Jack Fraim (circa 1952) at Jack Fraim Ford in Culver City
SCENE: A model representing not must a place but a time in life. A young boy looks at the walls that surround the MGM Studios on Washington Boulevard in 1952. The young boy stands at the edge of the huge car sales lot of his father’s huge Ford dealership, Jack Fraim Ford. It is on Washington Boulevard, directly across Washington Boulevard from his father’s business. Jack Fraim Ford is on the NE part of the 30×20″ diorama. Washington Boulevard is a wide grey piece running through the scene and dividing Jack Fraim Ford from MGM Studios. (Does the MGM Studio run the entire length of the diorama below Washington Boulevard? Or, do we only catch the corner piece of the huge studio?) Whatever imaged captured, we (as that priviledged observer to a scene) can see that inside the walls of MGM as a famous movie is being filmed.
Outside the studios, on the walls facing Washington Boulevard, posters on the stucco walls announce this film as well as other films from the studios. There are big stars in the film being shot at MGM as we can read for ourselves (as well as the young boy). Do we look closer at the figures inside the studio gates that we can see but others in HO scale can’t see? The boy is no older than five or six and he spends a lot of time on the car lot talking to the car salesmen. Most of them have been hired by his father after they worked under him in the old Army Aircorp. Colonel Jack Fraim had hired many of the guys he commanded in the war.
Now, many of them work for Jack Fraim Ford. And, one might surmise, many of his old soldier buddy-now car salesmen for him, have been smitten by the movie business craze that possesed the town. It was a time beyond present times when all the stars have all fallen out of the sky. There was still a certain magic to the film business. There was a growing populist part of the industry in spite of those in control that wanted to keep doing things their way. The young boy is only hazily aware of this in the mindset of a young boy of that time. He still looks enchanted by the wall across the street.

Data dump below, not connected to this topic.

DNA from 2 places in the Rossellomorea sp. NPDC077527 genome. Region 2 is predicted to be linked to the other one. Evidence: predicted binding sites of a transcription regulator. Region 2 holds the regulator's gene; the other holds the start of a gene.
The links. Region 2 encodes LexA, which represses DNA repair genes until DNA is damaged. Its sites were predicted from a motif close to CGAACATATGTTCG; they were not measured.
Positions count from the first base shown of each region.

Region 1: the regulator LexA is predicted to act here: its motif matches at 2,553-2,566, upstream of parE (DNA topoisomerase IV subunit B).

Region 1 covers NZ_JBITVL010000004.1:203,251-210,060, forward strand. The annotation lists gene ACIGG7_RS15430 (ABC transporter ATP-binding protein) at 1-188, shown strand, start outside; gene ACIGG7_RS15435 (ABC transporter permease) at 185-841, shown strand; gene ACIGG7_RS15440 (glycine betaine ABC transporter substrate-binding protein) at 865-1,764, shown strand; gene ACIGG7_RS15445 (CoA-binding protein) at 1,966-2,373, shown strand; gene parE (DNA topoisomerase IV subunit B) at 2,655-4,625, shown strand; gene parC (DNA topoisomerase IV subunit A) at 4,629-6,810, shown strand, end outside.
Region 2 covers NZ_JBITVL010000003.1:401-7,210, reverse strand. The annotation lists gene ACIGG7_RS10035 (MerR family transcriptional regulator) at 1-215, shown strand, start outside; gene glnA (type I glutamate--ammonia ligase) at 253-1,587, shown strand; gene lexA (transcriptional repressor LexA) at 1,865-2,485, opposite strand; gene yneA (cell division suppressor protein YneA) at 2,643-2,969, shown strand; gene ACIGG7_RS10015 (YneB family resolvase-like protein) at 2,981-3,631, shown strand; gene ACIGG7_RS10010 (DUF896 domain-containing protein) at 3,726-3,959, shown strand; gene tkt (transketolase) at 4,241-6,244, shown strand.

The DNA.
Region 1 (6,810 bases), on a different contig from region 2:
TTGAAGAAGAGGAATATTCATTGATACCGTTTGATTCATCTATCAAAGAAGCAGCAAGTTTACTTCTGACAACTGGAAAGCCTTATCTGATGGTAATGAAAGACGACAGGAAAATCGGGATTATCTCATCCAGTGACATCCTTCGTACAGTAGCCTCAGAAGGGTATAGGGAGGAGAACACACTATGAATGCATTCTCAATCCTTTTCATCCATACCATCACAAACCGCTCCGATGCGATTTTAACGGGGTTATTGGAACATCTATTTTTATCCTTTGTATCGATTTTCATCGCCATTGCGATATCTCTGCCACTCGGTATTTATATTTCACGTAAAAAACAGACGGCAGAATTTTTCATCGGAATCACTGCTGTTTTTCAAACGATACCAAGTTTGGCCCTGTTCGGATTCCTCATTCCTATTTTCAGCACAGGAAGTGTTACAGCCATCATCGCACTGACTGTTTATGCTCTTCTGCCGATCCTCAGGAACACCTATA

The scene is based on the real car dealership of the author’s father. MGM was on Washington Boulevard but a few blocks across the street from Jack Fraim Ford. We take liberties to place it directly across the street. In the mind of a small boy, it didn’t make much difference.
The image for Jack Fraim Ford comes from a thick coin I have always carried on my keychain. It says to drop in any mailbox if found and that postage will be paid by Jack Fraim Ford. Keys were much more of a reaity at this time in history and people were running off with them left and right. Especially that group who test drove cars on sale at Jack Fraim Ford in 1952.
Images (scenes) of this project below.
Some Notes for the Project
First Paper Mock Up in S Scale
(On my birthday I was at Toys R Us in Polaris. It was the day the stock market tanked 666 points. I bought some 64 scale cars and loved them so much decided to do a diorama around them. The above is the result. Modeled from the impression in the key chain coin I carry with me at all times.
Reduced from S scale to HO scale. The application process of attaching the roof. Squeezed by Gorilla Glue to dry between literary theory, Woodland Scenics talus, an old Leo paperweight of my father and a yellow and black striped container of a special textured desert sand paint from a famous modeling company in Europe.
See below our two versions of the project in our S scale and HO scale mock-ups in this PDF link Jack Fraim Ford.
I have been in touch with the Librarian at the Culver City Historical Society. Attempting to get any photos or other information about this period in time. She has been a wonderful resource but she tells me my father’s business was not in Culver City but in the city of Los Angeles. She will continue searching records in Culver City for me. She is a great resource. I go to the website of LA Historical Society after her message to me and browse through a number of nostalgic older photos of the city. Los Angeles is good for these types of photo. I leave a message with LA Historical Society that I’m seraching for any photos or information on Jack Fraim Ford.
We recently laid out the basic symbolism of the scene onto a posterboard. Still in the paper mock-up stage. The north side of the diorama is dominated by Jack Fraim Ford. The south side of the diorama is dominated by the not-so-inviting walls surrounding MGM Studios. Washington Boulevard divides the two sides in a very Jungian manner it seems. The north side of military realism just back from the war. The colonel and his boys.
So, the project continues to take shape.